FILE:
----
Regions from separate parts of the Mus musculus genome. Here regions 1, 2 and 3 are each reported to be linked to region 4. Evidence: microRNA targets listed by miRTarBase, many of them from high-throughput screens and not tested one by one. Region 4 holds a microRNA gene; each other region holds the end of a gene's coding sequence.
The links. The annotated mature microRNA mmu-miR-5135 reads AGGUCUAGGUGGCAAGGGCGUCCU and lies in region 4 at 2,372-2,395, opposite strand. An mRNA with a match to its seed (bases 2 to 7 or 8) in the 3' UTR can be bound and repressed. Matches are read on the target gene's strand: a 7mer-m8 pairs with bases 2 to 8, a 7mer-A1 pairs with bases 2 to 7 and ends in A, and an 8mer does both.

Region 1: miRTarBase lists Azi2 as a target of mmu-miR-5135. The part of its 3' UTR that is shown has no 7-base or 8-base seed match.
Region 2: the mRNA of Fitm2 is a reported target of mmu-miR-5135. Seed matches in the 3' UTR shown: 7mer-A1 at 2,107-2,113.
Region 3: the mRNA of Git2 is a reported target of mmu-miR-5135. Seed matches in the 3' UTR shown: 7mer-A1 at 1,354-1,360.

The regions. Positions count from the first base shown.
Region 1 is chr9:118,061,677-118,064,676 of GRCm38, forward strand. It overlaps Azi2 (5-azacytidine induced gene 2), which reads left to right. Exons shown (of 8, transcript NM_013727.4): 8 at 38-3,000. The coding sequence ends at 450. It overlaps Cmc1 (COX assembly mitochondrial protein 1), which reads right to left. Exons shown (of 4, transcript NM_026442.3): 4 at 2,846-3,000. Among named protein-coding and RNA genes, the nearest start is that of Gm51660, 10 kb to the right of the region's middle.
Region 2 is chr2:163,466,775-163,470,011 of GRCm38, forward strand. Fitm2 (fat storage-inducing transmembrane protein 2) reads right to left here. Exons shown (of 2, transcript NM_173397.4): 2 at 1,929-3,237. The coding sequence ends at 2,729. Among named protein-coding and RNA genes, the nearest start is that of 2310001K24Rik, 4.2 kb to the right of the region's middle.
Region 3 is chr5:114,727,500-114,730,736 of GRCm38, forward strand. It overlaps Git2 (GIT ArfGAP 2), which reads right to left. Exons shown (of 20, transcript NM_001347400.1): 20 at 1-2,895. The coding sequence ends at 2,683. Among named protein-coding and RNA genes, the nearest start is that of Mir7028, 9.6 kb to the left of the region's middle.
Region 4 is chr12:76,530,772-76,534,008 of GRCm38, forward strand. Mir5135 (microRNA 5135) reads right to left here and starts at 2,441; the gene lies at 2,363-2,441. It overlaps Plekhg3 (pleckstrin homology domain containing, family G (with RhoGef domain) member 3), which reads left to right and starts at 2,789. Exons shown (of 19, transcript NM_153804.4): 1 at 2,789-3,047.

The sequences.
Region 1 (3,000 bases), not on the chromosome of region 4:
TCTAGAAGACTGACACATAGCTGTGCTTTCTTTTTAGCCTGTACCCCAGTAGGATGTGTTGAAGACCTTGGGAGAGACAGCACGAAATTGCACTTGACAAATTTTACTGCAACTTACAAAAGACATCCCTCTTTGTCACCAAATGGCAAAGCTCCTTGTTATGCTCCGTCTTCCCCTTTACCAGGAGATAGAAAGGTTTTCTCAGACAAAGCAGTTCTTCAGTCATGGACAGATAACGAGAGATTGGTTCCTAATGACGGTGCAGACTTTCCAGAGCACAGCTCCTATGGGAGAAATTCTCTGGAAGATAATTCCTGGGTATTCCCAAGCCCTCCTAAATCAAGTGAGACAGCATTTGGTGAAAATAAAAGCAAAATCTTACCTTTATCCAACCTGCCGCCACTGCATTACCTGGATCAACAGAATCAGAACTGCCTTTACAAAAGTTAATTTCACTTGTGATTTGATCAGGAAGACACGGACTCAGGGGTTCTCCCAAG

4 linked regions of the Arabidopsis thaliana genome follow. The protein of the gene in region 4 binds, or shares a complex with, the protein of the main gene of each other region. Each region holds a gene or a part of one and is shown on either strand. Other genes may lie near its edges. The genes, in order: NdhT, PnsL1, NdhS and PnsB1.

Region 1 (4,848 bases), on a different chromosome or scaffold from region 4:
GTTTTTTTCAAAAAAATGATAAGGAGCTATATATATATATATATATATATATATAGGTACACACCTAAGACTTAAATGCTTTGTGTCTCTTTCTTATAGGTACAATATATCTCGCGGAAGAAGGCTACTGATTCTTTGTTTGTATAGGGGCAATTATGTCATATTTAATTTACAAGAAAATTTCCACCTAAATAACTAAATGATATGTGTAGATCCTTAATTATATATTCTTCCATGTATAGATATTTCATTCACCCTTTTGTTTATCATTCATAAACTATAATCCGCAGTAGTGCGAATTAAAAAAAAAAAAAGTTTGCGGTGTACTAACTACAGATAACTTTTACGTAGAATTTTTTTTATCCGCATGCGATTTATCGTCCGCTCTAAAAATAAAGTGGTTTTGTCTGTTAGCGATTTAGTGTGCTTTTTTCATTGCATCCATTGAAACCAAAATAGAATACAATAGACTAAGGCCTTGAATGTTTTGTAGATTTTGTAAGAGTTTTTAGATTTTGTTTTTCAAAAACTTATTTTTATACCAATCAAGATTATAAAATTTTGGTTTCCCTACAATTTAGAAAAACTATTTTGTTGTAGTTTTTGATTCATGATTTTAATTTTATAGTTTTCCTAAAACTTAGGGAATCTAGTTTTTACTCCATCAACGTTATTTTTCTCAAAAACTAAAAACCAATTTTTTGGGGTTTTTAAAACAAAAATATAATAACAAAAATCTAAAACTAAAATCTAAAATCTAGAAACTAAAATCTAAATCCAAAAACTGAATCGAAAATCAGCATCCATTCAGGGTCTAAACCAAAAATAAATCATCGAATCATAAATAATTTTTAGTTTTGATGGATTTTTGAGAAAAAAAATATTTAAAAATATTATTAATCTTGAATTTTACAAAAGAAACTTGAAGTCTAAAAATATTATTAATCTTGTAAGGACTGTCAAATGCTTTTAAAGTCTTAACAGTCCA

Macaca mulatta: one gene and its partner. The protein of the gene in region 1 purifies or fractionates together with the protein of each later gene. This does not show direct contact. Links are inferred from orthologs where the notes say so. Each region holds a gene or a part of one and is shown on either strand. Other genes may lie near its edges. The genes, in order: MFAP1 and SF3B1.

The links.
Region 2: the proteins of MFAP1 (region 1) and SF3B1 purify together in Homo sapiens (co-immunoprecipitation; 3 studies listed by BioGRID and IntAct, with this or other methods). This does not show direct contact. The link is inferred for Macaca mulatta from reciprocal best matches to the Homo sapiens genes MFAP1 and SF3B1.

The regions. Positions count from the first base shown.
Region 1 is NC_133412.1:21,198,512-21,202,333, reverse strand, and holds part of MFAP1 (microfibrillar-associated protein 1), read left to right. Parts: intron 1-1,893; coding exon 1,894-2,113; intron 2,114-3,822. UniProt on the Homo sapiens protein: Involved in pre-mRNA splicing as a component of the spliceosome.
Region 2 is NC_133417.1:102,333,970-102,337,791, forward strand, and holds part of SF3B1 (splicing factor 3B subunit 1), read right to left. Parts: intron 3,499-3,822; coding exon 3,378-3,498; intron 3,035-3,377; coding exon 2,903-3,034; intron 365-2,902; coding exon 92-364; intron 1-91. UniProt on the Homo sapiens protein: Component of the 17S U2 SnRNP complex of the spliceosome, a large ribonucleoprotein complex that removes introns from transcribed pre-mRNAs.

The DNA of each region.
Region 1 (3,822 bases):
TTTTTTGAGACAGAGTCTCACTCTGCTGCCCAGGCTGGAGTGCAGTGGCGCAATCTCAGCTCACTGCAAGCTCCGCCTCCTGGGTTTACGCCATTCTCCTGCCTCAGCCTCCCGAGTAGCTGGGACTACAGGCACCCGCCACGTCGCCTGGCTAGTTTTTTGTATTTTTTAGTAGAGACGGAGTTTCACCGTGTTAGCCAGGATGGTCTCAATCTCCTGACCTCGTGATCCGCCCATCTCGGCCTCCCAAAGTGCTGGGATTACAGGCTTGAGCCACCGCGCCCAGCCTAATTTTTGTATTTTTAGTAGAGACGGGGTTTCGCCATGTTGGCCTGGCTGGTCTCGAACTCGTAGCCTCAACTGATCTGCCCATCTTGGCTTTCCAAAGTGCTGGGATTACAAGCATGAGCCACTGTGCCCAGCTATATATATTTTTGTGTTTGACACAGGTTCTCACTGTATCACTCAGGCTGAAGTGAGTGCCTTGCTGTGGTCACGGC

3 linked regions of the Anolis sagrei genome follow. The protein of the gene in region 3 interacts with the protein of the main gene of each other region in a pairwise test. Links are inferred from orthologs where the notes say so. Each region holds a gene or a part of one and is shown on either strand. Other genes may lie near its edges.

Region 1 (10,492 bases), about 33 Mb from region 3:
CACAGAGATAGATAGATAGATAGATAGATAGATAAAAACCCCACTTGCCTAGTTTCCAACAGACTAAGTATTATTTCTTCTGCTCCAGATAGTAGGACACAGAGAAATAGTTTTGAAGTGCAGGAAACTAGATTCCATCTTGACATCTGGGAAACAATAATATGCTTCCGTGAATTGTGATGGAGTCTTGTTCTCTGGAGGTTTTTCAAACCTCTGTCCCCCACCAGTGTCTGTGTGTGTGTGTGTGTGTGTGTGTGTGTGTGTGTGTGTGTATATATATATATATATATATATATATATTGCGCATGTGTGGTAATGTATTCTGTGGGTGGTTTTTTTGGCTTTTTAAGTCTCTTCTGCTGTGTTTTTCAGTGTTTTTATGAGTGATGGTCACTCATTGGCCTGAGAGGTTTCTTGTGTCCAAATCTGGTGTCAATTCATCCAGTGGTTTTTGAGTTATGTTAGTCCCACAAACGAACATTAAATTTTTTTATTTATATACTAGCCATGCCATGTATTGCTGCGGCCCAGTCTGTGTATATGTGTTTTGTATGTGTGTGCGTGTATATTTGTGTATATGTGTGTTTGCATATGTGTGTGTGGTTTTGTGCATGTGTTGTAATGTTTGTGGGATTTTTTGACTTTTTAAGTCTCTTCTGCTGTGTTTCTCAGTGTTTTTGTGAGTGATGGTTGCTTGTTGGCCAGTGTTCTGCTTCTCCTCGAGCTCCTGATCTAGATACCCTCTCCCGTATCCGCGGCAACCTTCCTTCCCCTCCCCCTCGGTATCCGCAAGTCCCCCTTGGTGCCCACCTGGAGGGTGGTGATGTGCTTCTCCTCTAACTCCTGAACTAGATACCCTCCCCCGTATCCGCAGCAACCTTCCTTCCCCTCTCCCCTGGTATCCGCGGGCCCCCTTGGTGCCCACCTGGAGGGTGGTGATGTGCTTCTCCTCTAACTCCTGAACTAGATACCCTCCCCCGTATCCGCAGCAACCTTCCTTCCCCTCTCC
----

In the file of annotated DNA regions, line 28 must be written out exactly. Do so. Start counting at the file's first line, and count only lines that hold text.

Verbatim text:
CACAGAGATAGATAGATAGATAGATAGATAGATAAAAACCCCACTTGCCTAGTTTCCAACAGACTAAGTATTATTTCTTCTGCTCCAGATAGTAGGACACAGAGAAATAGTTTTGAAGTGCAGGAAACTAGATTCCATCTTGACATCTGGGAAACAATAATATGCTTCCGTGAATTGTGATGGAGTCTTGTTCTCTGGAGGTTTTTCAAACCTCTGTCCCCCACCAGTGTCTGTGTGTGTGTGTGTGTGTGTGTGTGTGTGTGTGTGTGTGTATATATATATATATATATATATATATATTGCGCATGTGTGGTAATGTATTCTGTGGGTGGTTTTTTTGGCTTTTTAAGTCTCTTCTGCTGTGTTTTTCAGTGTTTTTATGAGTGATGGTCACTCATTGGCCTGAGAGGTTTCTTGTGTCCAAATCTGGTGTCAATTCATCCAGTGGTTTTTGAGTTATGTTAGTCCCACAAACGAACATTAAATTTTTTTATTTATATACTAGCCATGCCATGTATTGCTGCGGCCCAGTCTGTGTATATGTGTTTTGTATGTGTGTGCGTGTATATTTGTGTATATGTGTGTTTGCATATGTGTGTGTGGTTTTGTGCATGTGTTGTAATGTTTGTGGGATTTTTTGACTTTTTAAGTCTCTTCTGCTGTGTTTCTCAGTGTTTTTGTGAGTGATGGTTGCTTGTTGGCCAGTGTTCTGCTTCTCCTCGAGCTCCTGATCTAGATACCCTCTCCCGTATCCGCGGCAACCTTCCTTCCCCTCCCCCTCGGTATCCGCAAGTCCCCCTTGGTGCCCACCTGGAGGGTGGTGATGTGCTTCTCCTCTAACTCCTGAACTAGATACCCTCCCCCGTATCCGCAGCAACCTTCCTTCCCCTCTCCCCTGGTATCCGCGGGCCCCCTTGGTGCCCACCTGGAGGGTGGTGATGTGCTTCTCCTCTAACTCCTGAACTAGATACCCTCCCCCGTATCCGCAGCAACCTTCCTTCCCCTCTCC